Here's a first look at the two NFC divisional playoff games from a statistical standpoint...
Saints at Seahawks: Saturday, 4:30 p.m. ET on FOX
Turnovers: That Seattle defense forced a league-high 39 of them during the regular season, including 21 in only eight home games. The Saints have turned it over seven times in their last three road games.
Bad taste: The Saints' worst offensive performance of the year came when they visited Seattle six weeks ago. New Orleans had only seven points and 188 yards that day. They never had fewer than 13 points or 340 yards in any other games this season. In terms of both points and yards, Seattle had its third-most prolific game of the year against New Orleans, winning 34-7 while netting 427 yards.
No budging: Seattle gave up a league-low 14.4 points per game. New Orleans scored 25.9 points per, which ranked 10th in the NFL...but the Seahawks scored three more points than New Orleans did during the regular season.
Can't be all about Jimmy: Jimmy Graham was the league's top tight end statistically, but Seattle defended tight ends better than all but two other NFL defenses, according to Football Outsiders.
Fun fact: Russell Wilson and Drew Brees are the two shortest starting quarterbacks in the NFL.
49ers at Panthers: Sunday, 1 p.m. ET on FOX
Don't expect many points: The Week 10 meeting between these teams was the only game all season in which neither team scored more than 10 points. It was also tied for the lowest-scoring game of the season, with the Panthers edging San Francisco 10-9.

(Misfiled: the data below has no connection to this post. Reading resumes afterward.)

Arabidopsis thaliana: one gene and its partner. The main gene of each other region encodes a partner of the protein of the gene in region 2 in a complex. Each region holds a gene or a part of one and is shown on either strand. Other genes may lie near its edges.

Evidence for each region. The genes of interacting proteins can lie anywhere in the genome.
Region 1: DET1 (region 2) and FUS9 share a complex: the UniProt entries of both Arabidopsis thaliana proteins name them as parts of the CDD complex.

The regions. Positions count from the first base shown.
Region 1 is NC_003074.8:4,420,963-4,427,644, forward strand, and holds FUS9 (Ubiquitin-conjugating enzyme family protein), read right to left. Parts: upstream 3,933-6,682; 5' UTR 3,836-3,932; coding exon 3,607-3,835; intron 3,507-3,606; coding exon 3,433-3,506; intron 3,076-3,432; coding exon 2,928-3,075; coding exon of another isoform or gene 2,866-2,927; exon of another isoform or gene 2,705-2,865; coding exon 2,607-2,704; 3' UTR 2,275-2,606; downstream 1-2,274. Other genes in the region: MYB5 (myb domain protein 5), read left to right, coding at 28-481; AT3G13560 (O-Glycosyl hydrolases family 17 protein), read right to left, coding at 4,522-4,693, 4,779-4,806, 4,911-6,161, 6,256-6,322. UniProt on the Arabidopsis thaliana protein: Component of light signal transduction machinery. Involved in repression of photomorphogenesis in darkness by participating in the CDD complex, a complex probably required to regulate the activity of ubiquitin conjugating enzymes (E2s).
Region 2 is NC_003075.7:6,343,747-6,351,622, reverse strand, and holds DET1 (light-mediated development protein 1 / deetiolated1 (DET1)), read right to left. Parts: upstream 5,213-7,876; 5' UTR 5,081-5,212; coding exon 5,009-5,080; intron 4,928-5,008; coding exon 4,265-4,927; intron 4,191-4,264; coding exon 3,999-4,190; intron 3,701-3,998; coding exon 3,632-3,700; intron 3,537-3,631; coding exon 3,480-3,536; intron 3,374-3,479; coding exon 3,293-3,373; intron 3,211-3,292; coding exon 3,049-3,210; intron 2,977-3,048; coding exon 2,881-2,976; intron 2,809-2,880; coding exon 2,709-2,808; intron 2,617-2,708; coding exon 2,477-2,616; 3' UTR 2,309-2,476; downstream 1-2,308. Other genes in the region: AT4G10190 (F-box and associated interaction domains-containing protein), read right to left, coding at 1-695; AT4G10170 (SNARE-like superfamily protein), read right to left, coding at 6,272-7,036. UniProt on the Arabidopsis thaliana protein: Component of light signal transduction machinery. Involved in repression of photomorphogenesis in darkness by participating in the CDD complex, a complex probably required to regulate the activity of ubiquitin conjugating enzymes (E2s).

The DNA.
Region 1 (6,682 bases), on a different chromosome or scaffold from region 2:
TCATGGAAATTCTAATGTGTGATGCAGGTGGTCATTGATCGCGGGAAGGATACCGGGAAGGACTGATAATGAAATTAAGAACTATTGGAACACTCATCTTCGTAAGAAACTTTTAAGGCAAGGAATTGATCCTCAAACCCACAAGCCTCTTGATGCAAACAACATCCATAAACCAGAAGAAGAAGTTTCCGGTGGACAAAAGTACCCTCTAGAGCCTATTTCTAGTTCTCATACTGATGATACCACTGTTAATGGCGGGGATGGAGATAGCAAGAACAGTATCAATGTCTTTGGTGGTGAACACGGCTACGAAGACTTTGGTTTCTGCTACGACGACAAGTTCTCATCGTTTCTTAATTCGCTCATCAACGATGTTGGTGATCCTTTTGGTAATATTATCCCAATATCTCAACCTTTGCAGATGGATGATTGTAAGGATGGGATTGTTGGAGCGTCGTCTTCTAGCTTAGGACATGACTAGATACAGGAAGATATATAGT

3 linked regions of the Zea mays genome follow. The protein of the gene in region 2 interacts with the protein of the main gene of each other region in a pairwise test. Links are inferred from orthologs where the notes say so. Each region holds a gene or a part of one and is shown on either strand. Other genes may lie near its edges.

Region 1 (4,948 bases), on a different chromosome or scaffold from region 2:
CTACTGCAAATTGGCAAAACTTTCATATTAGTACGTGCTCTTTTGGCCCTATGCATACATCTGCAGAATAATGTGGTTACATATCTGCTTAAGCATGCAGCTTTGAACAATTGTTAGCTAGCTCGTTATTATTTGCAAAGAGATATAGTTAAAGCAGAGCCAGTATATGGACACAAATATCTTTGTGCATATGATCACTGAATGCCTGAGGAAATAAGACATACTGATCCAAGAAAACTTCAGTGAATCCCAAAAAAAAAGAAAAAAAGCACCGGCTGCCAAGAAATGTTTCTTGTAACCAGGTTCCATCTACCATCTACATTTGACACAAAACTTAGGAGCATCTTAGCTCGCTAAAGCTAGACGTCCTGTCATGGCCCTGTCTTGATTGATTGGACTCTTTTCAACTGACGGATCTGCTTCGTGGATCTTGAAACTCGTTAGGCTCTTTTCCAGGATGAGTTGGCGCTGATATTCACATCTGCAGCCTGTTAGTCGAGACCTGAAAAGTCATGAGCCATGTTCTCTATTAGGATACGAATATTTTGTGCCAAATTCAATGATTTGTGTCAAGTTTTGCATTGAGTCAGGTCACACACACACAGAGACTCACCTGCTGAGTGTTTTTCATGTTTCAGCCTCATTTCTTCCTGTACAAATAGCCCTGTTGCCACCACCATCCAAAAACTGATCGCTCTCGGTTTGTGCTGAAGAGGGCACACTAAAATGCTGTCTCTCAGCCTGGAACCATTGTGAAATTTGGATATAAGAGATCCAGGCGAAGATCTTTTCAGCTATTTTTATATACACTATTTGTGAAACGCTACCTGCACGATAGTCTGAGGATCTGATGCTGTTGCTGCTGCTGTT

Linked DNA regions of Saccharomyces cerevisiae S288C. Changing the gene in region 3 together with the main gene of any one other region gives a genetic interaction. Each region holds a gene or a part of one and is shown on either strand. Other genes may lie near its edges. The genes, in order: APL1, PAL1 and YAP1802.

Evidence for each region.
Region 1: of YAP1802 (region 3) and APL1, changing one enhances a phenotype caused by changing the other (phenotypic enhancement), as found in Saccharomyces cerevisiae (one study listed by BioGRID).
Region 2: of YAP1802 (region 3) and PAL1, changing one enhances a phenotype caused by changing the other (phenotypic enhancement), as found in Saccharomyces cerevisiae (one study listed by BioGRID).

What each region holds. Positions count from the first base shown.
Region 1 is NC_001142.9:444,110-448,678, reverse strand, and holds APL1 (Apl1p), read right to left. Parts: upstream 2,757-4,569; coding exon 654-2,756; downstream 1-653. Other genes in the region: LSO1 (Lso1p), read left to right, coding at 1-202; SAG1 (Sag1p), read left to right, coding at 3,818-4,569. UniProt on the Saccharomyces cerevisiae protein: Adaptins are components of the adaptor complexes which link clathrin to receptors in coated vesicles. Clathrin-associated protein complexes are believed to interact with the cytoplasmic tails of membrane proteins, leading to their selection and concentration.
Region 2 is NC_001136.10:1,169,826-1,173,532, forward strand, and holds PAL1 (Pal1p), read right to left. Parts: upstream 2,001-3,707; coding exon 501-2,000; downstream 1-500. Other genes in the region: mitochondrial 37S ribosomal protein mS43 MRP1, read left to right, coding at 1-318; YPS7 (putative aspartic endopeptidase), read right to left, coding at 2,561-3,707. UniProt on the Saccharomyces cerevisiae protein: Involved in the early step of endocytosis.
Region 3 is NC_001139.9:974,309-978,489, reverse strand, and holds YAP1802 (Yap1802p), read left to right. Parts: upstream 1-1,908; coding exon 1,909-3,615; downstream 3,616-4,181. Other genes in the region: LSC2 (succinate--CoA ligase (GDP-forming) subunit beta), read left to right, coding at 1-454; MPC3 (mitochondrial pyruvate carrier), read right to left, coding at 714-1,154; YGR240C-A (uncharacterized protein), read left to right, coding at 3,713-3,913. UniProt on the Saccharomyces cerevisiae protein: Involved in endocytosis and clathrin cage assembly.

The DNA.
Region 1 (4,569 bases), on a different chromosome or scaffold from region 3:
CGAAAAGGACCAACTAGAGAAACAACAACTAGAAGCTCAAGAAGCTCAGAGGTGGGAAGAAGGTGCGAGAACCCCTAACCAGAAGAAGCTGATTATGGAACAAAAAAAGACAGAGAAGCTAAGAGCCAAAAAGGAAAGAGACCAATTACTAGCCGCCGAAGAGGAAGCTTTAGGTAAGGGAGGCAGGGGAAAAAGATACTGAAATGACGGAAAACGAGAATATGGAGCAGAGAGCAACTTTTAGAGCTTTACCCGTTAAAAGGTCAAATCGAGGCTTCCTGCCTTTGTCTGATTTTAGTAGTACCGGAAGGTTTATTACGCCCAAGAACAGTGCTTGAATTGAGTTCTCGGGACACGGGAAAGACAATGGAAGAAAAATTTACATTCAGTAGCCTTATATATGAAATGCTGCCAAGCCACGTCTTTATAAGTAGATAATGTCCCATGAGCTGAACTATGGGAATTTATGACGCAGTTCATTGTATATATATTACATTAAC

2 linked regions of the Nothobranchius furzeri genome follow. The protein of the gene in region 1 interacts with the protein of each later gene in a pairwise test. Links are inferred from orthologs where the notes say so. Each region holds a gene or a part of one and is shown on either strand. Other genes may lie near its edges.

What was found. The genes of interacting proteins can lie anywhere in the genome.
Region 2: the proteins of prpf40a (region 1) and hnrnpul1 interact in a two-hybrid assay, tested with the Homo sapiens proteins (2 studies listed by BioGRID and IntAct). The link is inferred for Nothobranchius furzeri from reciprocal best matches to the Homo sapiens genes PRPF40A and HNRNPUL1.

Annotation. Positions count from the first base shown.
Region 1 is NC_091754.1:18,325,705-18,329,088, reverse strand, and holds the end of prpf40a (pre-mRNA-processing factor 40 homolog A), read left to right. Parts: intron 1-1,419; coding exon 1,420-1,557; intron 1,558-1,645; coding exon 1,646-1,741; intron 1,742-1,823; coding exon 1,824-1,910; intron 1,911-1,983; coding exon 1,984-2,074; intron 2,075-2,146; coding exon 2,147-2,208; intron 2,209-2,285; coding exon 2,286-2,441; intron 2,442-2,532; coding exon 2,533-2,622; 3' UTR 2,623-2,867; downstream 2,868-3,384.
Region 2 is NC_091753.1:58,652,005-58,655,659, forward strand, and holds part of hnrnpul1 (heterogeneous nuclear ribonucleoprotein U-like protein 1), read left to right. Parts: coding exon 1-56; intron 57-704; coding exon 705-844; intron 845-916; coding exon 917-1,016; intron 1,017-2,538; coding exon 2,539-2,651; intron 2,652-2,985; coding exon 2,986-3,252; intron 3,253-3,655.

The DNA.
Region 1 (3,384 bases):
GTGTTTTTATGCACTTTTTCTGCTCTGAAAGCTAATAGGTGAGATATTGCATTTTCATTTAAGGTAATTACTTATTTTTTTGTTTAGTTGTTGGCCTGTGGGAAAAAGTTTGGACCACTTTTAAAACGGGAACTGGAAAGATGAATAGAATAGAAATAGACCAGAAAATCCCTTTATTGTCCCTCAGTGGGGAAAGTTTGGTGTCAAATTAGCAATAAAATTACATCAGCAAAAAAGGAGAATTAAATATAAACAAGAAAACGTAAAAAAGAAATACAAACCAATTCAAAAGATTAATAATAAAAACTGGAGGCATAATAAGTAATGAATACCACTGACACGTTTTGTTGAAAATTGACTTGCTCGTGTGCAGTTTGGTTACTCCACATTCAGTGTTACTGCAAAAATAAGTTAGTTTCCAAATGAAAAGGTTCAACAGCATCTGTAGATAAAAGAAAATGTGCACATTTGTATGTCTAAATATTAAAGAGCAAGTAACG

Like, these defenses are good: Both ranked in the top five in terms of yards allowed and in the top three in terms of points allowed. They both forced exactly 30 turnovers, which ranked sixth in the NFL.
And they're red hot: Carolina hasn't lost at home since Week 3 and has won 11 of its last 12. The 49ers have won seven of their last eight road games and 12 of their last 14 overall.
They're very similar: Both have mobile young quarterbacks and strong defenses featuring All-Pro-caliber linebackers. San Francisco's offense averaged 2.5 more points per game, thanks to an extra 0.2 yards per carry and a slightly higher team passer rating. They also had one less turnover, for what it's worth.
One difference: Carolina converted 44 percent of its third downs on offense, ranking third in the NFL. San Francisco was below the league median at 37 percent. That is seriously the only discrepancy.